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A respectful, important tribute to an instrumental rocket scientist.

Prolific STEM writer Slade spotlights Mary Sherman Morgan (1921-2004) and her role in the launch of the United States’ first successful satellite.

As a young girl, Mary’s parents delayed her education and filled her days with grueling chores on their North Dakota farm. Despite starting school at age 8, she excelled academically and bucked her family by putting herself through two years of college, where she majored in chemistry. She accepted lab jobs in Ohio and California during the war years and diligently researched fuel-oxidizer combinations to determine how they affected flight, becoming an expert in her male-dominated field. In 1953, Sherman Morgan was appointed leader of a “top secret project” to create the fuel for a rocket called Juno I that would carry America’s first satellite, Explorer I, into space. Slade ably details Sherman Morgan’s quest to determine which combination of fuels would provide the stability and energy to propel the rocket into space. With little help from her two inexperienced assistants, Morgan ultimately invented a fuel concoction known as hydyne that, after two years of field testing, was successfully used to power Juno I. Comport’s lively illustrations—rendered using color pencil, traditional collage, digital collage, and digital paint—combine dramatic perspectives, facsimiles of space-race ephemera, and collaged STEM equations, enhancing Slade’s spry narrative. Excellent backmatter includes an author’s note in which Slade acknowledges her creative use of “known facts” to plug research gaps. All characters present White.

A respectful, important tribute to an instrumental rocket scientist. (chronology, further facts, selected bibliography, photos) (Picture-book biography. 8-12)

Pub Date: April 12, 2022

ISBN: 978-1-68437-241-6

Page Count: 48

Publisher: Calkins Creek/Astra Books for Young Readers

Review Posted Online: Jan. 11, 2022

Kirkus Reviews Issue: Feb. 1, 2022

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1001 BEES

Friends of these pollinators will be best served elsewhere.

This book is buzzing with trivia.

Follow a swarm of bees as they leave a beekeeper’s apiary in search of a new home. As the scout bees traverse the fields, readers are provided with a potpourri of facts and statements about bees. The information is scattered—much like the scout bees—and as a result, both the nominal plot and informational content are tissue-thin. There are some interesting facts throughout the book, but many pieces of trivia are too, well trivial, to prove useful. For example, as the bees travel, readers learn that “onion flowers are round and fluffy” and “fennel is a plant that is used in cooking.” Other facts are oversimplified and as a result are not accurate. For example, monofloral honey is defined as “made by bees who visit just one kind of flower” with no acknowledgment of the fact that bees may range widely, and swarm activity is described as a springtime event, when it can also occur in summer and early fall. The information in the book, such as species identification and measurement units, is directed toward British readers. The flat, thin-lined artwork does little to enhance the story, but an “I spy” game challenging readers to find a specific bee throughout is amusing.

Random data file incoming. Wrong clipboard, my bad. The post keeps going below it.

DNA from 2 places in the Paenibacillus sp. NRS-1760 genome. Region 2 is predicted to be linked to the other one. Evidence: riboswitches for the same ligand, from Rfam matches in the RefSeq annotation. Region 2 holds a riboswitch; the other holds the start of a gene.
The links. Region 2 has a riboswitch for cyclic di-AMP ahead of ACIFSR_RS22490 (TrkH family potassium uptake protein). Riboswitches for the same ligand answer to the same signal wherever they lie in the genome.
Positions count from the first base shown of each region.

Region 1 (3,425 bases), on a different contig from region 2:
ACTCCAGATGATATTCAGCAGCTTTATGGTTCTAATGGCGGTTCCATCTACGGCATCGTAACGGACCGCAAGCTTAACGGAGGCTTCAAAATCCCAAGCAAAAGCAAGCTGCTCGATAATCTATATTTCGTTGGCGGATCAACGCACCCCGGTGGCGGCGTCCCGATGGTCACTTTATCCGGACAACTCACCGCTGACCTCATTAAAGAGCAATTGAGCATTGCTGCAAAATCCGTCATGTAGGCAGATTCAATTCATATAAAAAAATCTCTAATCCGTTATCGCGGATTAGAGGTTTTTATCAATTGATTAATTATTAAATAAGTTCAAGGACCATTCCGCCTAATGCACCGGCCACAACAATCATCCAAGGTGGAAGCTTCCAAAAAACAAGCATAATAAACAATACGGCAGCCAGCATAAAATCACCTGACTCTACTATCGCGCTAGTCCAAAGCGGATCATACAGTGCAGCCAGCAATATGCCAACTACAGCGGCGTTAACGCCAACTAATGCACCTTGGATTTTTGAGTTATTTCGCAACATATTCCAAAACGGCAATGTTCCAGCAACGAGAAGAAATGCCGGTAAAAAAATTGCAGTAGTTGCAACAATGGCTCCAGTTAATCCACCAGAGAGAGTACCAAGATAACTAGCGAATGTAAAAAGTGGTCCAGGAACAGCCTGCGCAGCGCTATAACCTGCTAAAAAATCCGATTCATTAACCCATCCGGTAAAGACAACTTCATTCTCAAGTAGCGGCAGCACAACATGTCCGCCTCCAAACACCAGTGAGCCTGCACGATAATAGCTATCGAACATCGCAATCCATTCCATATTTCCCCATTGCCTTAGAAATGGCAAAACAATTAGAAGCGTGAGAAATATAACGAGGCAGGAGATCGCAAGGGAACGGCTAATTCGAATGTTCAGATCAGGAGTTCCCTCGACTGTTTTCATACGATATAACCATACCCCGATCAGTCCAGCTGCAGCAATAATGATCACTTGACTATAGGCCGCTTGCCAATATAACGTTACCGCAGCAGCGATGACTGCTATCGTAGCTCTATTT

Friends of these pollinators will be best served elsewhere. (Informational picture book. 8-10)

Pub Date: May 18, 2021

ISBN: 978-0-500-65265-7

Page Count: 32

Publisher: Thames & Hudson

Review Posted Online: April 13, 2021

Kirkus Reviews Issue: May 1, 2021

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Contentwise, an arbitrary assortment…but sure to draw fans of comics, of science, or of both.

Flash, Batman, and other characters from the DC Comics universe tackle supervillains and STEM-related topics and sometimes, both.

Credited to 20 writers and illustrators in various combinations, the 10 episodes invite readers to tag along as Mera and Aquaman visit oceanic zones from epipelagic to hadalpelagic; Supergirl helps a young scholar pick a science-project topic by taking her on a tour of the solar system; and Swamp Thing lends Poison Ivy a hand to describe how DNA works (later joining Swamp Kid to scuttle a climate-altering scheme by Arcane). In other episodes, various costumed creations explain the ins and outs of diverse large- and small-scale phenomena, including electricity, atomic structure, forensic techniques, 3-D printing, and the lactate threshold. Presumably on the supposition that the characters will be more familiar to readers than the science, the minilectures tend to start from simple basics, but the figures are mostly both redrawn to look more childlike than in the comics and identified only in passing. Drawing styles and page designs differ from chapter to chapter but not enough to interrupt overall visual unity and flow—and the cast is sufficiently diverse to include roles for superheroes (and villains) of color like Cyborg, Kid Flash, and the Latina Green Lantern, Jessica Cruz. Appended lists of websites and science-based YouTube channels, plus instructions for homespun activities related to each episode, point inspired STEM-winders toward further discoveries.

Contentwise, an arbitrary assortment…but sure to draw fans of comics, of science, or of both. (Graphic nonfiction. 9-12)

Pub Date: Feb. 2, 2021

ISBN: 978-1-77950-382-4

Page Count: 160

Publisher: DC

Review Posted Online: Jan. 12, 2021

Kirkus Reviews Issue: Feb. 1, 2021

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